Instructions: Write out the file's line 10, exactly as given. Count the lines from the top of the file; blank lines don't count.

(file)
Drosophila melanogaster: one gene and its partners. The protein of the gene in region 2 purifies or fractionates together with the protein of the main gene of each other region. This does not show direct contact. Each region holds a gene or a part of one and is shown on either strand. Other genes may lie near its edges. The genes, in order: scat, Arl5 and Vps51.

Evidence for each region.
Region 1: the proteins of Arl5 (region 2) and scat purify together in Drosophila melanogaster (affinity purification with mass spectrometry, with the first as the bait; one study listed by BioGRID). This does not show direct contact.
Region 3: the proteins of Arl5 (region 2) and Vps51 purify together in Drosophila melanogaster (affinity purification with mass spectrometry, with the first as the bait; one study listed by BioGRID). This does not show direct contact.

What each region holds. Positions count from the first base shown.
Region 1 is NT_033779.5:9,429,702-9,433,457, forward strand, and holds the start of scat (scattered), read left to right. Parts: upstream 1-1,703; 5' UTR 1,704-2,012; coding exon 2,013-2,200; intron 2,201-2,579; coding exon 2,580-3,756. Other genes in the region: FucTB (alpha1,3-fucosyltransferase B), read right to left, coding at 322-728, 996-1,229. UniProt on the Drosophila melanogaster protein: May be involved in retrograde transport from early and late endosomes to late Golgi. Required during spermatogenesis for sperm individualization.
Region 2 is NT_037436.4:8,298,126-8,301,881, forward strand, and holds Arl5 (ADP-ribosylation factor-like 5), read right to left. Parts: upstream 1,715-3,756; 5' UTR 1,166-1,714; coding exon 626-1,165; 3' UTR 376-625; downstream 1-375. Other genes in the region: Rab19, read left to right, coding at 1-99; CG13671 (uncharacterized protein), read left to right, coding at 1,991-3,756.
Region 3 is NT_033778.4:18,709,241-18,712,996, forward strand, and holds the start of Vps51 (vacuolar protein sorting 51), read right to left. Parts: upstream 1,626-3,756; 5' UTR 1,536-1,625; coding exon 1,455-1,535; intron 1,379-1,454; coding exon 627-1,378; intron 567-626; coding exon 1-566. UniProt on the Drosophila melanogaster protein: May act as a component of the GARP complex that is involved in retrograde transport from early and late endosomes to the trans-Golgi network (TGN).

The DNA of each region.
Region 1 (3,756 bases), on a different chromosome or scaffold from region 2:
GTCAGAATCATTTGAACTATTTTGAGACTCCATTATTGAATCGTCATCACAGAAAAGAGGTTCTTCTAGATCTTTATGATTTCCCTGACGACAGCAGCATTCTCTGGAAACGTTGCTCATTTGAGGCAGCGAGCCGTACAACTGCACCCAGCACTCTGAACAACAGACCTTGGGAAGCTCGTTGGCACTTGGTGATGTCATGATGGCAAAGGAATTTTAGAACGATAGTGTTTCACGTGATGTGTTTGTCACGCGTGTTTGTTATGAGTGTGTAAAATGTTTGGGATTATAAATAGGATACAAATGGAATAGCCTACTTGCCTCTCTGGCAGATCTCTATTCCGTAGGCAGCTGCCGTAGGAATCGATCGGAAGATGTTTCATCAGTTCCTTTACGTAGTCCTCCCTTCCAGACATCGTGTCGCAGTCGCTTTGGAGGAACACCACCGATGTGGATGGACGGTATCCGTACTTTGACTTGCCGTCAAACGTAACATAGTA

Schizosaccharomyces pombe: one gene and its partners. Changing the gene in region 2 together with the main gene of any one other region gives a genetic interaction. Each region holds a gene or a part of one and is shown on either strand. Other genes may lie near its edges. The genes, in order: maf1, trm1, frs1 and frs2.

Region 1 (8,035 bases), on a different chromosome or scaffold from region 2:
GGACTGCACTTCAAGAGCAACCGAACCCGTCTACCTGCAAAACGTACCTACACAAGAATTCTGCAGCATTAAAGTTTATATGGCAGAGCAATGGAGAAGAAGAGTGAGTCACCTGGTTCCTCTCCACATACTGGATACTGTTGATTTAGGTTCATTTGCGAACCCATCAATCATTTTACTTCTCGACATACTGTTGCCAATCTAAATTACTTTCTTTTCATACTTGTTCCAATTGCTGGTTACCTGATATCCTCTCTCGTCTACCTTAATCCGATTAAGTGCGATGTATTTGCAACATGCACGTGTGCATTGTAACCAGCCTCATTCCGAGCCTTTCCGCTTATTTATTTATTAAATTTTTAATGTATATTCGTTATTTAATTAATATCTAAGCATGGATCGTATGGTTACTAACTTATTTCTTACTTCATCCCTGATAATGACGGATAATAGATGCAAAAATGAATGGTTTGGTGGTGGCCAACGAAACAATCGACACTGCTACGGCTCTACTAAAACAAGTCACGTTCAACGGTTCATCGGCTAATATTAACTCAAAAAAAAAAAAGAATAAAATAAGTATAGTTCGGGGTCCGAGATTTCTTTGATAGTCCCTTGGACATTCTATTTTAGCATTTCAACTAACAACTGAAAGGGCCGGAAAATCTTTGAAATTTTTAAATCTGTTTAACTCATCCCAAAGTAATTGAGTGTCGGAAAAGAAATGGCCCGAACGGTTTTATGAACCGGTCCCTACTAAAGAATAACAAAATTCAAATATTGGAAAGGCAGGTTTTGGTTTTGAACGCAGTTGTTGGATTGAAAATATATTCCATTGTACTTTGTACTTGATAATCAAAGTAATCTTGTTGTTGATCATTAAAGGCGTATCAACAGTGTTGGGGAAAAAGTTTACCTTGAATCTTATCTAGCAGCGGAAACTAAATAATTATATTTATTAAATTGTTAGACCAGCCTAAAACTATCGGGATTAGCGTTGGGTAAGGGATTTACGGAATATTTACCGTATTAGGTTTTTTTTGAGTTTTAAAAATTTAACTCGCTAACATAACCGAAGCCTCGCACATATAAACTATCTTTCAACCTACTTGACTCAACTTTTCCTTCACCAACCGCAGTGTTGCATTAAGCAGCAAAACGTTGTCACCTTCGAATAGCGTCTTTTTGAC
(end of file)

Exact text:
Region 1 (3,756 bases), on a different chromosome or scaffold from region 2: